Swiss company Glencore in billon-dollar deal

Swiss commodities giant Glencore announced on Wednesday it was selling nearly half of its vast agriculture business to a Canadian pension fund for $2.5 billion (2.2 billion euros), in cash.

Swiss company Glencore in billon-dollar deal
Photo: Fabrice Coffrini/AFP

Glencore said it would sell 40 percent of its Agricultural Products business to a wholly-owned subsidiary of the Canada Pension Plan Investment Board (CPPIB).
“The proceeds from the transaction will be used by Glencore to reduce net indebtedness,” said the company, which is undergoing a dramatic restructuring to trim its towering debt.
The deal announced on Wednesday, which is subject to regulatory approvals and is expected to close during the second half of the year, values Glencore's entire Agricultural Products business at $6.25 billion.
It also recognises $600 million in debt and $3.0 billion in working capital, which Glencore said it “intends to finance with short term debt on closing.”
“We are pleased to be partnering with CPPIB as we embark on the next stage of the development of Glencore Agri,” Glencore chief Ivan Glasenberg said in the statement.
The deal is only the latest in a long line of shifts Glencore has announced in recent months to cut back its debt-load, which at the end of 2015 stood at nearly $26 billion, including scrapping its dividend, suspending production at a number of mines, and selling off assets.
Mark Jenkins, the senior managing director at CPPIB also hailed the deal.
“As an asset class, agriculture is an excellent fit for a long-term investor like CPPIB, and we are excited about the opportunity to acquire a significant stake in Glencore Agri,” he said.
At arm's length from the Canadian government, the CPPIB invests the funds not needed by the Canada Pension Plan (CPP) to pay current benefits to 19 million pension contributors, placing the funds in equities, real estate, infrastructure, and fixed income instruments.
At the end of 2015, the CPP Fund totalled nearly $283 billion.
Glencore Agri meanwhile trades major agricultural commodities like grains, oilseeds products, rice, sugar and cotton, and counts more than 200 storage facilities, 31 processing facilities, and 23 ports worldwide.
When the deal closes, Glencore Agri will continue to be run by current chief Chris Mahoney and will be governed by its own board of directors, including two appointed by CPPIB and two appointed by Glencore.
In addition, the two sides have agreed to an initial four-year lock-up period during which Glencore can sell CPPIB up to a further 20 percent stake in the agri-business, and to a provision allowing either side to call for the business to go public after eight years.

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Swiss drivers fuel a cross-border rift with France

As petrol is cheaper in France than in Switzerland at the moment, many Geneva residents cross the border to fuel up their cars. However France's cheaper prices are ultimately funded by the French taxpayer, and some French officials are none too happy about this 'pump tourism'.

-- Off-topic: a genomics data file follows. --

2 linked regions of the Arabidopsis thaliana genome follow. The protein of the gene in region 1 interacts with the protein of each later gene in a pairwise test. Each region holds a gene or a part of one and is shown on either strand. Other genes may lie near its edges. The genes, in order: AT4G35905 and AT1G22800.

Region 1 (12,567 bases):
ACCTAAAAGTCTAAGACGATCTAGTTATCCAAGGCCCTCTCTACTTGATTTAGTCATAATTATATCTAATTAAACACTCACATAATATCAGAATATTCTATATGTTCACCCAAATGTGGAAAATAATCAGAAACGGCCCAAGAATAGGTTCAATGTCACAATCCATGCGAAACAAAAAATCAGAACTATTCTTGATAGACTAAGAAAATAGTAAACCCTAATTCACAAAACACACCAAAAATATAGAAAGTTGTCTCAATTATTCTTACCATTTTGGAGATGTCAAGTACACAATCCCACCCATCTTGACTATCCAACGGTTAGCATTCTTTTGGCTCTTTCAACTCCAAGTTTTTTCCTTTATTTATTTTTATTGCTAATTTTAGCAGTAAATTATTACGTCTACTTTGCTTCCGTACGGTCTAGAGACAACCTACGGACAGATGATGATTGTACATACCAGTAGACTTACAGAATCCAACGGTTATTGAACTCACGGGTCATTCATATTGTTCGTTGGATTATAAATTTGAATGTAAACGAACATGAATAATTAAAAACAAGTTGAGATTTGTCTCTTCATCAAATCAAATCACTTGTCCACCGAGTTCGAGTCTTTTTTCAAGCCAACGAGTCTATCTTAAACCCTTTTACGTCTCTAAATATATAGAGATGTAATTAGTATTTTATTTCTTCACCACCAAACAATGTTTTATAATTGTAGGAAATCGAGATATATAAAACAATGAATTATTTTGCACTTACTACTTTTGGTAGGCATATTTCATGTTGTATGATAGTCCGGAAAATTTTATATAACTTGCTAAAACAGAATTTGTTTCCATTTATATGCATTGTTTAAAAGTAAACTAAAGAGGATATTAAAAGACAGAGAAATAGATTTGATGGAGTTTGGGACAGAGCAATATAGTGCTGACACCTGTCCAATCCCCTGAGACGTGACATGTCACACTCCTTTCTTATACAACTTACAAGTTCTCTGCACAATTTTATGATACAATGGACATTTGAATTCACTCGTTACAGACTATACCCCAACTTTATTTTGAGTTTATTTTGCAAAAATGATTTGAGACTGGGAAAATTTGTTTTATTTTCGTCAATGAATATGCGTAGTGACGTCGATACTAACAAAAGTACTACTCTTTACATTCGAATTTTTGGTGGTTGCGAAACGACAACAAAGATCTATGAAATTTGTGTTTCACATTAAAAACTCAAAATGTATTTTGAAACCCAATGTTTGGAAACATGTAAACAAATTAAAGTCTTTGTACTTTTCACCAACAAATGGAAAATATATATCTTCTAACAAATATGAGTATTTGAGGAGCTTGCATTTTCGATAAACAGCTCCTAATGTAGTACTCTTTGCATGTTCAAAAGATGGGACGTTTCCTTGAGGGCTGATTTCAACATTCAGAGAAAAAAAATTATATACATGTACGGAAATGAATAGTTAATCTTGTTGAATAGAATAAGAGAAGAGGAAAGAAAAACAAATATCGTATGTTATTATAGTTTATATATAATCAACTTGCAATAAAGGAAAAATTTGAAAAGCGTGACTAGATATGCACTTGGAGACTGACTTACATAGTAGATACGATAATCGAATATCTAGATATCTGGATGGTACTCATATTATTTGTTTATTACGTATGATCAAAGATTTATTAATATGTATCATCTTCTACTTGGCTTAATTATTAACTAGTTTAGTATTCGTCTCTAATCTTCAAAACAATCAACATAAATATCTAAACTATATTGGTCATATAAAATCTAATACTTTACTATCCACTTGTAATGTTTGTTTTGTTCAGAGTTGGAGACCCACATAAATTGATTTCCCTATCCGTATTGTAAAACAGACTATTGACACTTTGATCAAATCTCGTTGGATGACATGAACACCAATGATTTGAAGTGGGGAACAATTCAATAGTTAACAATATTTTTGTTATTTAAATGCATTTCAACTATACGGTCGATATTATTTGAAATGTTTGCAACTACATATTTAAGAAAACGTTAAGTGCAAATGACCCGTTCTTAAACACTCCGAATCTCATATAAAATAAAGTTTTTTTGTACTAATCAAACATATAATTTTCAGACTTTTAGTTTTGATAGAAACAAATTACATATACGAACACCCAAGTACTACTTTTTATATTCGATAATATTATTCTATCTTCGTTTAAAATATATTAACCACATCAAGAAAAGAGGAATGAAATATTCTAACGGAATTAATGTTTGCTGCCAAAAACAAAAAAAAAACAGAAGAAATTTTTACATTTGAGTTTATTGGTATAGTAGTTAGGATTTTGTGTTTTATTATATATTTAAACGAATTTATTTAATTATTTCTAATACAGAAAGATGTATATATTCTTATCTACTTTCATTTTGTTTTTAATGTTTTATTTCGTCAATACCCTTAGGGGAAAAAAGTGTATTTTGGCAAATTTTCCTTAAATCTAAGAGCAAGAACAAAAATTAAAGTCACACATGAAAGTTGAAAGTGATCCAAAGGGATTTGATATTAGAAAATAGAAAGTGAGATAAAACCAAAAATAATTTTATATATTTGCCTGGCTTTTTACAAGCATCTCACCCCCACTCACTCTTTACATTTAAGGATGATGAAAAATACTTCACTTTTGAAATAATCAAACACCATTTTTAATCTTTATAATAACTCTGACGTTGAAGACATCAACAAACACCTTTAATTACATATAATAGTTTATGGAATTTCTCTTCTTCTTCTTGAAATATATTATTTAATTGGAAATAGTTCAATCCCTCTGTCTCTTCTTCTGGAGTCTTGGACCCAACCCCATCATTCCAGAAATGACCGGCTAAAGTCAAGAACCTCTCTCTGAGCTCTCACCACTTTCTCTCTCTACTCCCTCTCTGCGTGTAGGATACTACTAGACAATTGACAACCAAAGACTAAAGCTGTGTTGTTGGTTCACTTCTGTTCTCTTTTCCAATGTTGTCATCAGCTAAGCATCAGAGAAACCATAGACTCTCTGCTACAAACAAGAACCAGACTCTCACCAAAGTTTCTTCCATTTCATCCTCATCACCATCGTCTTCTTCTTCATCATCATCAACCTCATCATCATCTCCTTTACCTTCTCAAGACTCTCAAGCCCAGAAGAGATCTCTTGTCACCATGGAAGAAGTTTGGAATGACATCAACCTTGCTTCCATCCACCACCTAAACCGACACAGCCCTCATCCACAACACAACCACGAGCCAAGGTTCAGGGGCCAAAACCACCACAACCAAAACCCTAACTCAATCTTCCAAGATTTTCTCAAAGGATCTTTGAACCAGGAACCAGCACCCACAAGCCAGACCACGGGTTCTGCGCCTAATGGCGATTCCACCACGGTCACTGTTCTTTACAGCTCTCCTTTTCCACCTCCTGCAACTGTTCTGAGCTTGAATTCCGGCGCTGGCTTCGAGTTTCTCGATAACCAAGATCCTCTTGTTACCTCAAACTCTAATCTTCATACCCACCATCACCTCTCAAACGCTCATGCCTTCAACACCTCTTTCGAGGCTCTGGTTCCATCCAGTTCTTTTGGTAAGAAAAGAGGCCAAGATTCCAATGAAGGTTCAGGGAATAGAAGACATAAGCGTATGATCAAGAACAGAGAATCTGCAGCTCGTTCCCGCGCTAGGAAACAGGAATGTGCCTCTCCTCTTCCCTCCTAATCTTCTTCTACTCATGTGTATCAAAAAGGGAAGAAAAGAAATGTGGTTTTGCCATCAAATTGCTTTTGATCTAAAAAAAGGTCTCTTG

Swiss drivers fuel a cross-border rift with France

Geneva area residents have been shopping in nearby France for years, as most goods are cheaper on the other side of the border.

It is not unusual to see cars with Geneva and Vaud registration plates in parking lots of French supermarkets, and this practice, known as ‘shopping tourism’, has been boosting the economies of border regions for decades.

Lately, however, ‘shopping tourism’ has spawned off a new phenomenon dubbed ‘pump tourism’, as an increasing number of cars from Switzerland fill up at French petrol stations with cheaper petrol/gasoline or diesel.

A litre of fuel in Geneva now costs 2.20 francs, while the price is €1.80 just across the border. Given the exceptionally strong franc and favourable (for the Swiss) exchange rate — €1.04 for 1 franc — buying a full tank of gasoline in Haute-Savoie makes financial sense.

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But the cheaper pump prices in France are the result of the government fuel rebate of 18 cents per litre – as this is ultimately funded by the French taxpayer, some of the French are none too happy about Swiss motorists benefiting.

Loïc Hervé, a senator from Haute-Savoie, suggested that the Swiss are taking advantage of French state aid on the price of fuel in France.

“We absolutely have to give priority to French people.  We should not be helping out the rich, the Swiss, and foreign tourists. It’s as simple as that”, Hervé, told Tribune de Genève in an interview.

Geneva State Councilor Mauro Poggia swiftly responded to Hervé’s comments, pointing out that cross-border workers from France have been benefiting for years from perks offered by Swiss employers, such as higher salaries.

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“And let’s not forget that the French also fill up their cars in Geneva before returning home, and it hasn’t bothered anyone”, he said.

In fact, before Russia invaded Ukraine in February, unleaded gas was less expensive in Switzerland than in France.

The reason this is no longer the case is that France, along with Switzerland’s other neighbours, Germany, Italy, and Austria, have put in place a fuel rebate on petrol and diesel – at present this is 18 cents per litre, but it will rise to 30 cents per litre in September.

The Swiss government was considering a similar tax cut as well, but the Council of States rejected this proposal in June amid concerns about how to compensate for the lost revenue.